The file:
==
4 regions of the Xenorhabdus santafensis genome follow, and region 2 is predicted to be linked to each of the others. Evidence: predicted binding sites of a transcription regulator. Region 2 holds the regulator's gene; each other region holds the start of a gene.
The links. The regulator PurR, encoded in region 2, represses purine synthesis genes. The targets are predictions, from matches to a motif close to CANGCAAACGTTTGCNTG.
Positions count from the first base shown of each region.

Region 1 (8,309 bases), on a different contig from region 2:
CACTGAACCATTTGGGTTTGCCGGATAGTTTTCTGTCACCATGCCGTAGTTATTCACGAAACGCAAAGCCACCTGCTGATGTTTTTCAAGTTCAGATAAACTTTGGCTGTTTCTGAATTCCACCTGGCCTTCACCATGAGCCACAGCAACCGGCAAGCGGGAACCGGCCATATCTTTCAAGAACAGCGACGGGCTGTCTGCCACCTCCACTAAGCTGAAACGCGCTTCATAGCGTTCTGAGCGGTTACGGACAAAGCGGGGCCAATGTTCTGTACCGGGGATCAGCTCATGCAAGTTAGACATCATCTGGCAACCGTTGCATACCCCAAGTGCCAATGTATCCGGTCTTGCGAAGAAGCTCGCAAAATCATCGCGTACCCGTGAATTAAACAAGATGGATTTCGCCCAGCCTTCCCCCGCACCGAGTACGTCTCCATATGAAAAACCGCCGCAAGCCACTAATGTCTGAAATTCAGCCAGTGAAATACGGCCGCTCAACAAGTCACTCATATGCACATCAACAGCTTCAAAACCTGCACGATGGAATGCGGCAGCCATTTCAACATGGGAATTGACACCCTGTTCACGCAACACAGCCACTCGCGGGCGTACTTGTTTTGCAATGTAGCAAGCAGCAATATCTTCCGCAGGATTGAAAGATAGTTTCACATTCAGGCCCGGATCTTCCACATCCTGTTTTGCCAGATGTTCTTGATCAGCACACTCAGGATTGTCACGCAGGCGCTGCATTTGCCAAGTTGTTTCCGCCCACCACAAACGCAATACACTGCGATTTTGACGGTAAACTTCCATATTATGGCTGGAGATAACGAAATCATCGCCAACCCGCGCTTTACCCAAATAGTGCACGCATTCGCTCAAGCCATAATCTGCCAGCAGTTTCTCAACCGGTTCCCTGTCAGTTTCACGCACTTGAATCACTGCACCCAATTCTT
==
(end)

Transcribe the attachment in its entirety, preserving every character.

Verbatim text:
4 regions of the Xenorhabdus santafensis genome follow, and region 2 is predicted to be linked to each of the others. Evidence: predicted binding sites of a transcription regulator. Region 2 holds the regulator's gene; each other region holds the start of a gene.
The links. The regulator PurR, encoded in region 2, represses purine synthesis genes. The targets are predictions, from matches to a motif close to CANGCAAACGTTTGCNTG.
Positions count from the first base shown of each region.

Region 1 (8,309 bases), on a different contig from region 2:
CACTGAACCATTTGGGTTTGCCGGATAGTTTTCTGTCACCATGCCGTAGTTATTCACGAAACGCAAAGCCACCTGCTGATGTTTTTCAAGTTCAGATAAACTTTGGCTGTTTCTGAATTCCACCTGGCCTTCACCATGAGCCACAGCAACCGGCAAGCGGGAACCGGCCATATCTTTCAAGAACAGCGACGGGCTGTCTGCCACCTCCACTAAGCTGAAACGCGCTTCATAGCGTTCTGAGCGGTTACGGACAAAGCGGGGCCAATGTTCTGTACCGGGGATCAGCTCATGCAAGTTAGACATCATCTGGCAACCGTTGCATACCCCAAGTGCCAATGTATCCGGTCTTGCGAAGAAGCTCGCAAAATCATCGCGTACCCGTGAATTAAACAAGATGGATTTCGCCCAGCCTTCCCCCGCACCGAGTACGTCTCCATATGAAAAACCGCCGCAAGCCACTAATGTCTGAAATTCAGCCAGTGAAATACGGCCGCTCAACAAGTCACTCATATGCACATCAACAGCTTCAAAACCTGCACGATGGAATGCGGCAGCCATTTCAACATGGGAATTGACACCCTGTTCACGCAACACAGCCACTCGCGGGCGTACTTGTTTTGCAATGTAGCAAGCAGCAATATCTTCCGCAGGATTGAAAGATAGTTTCACATTCAGGCCCGGATCTTCCACATCCTGTTTTGCCAGATGTTCTTGATCAGCACACTCAGGATTGTCACGCAGGCGCTGCATTTGCCAAGTTGTTTCCGCCCACCACAAACGCAATACACTGCGATTTTGACGGTAAACTTCCATATTATGGCTGGAGATAACGAAATCATCGCCAACCCGCGCTTTACCCAAATAGTGCACGCATTCGCTCAAGCCATAATCTGCCAGCAGTTTCTCAACCGGTTCCCTGTCAGTTTCACGCACTTGAATCACTGCACCCAATTCTT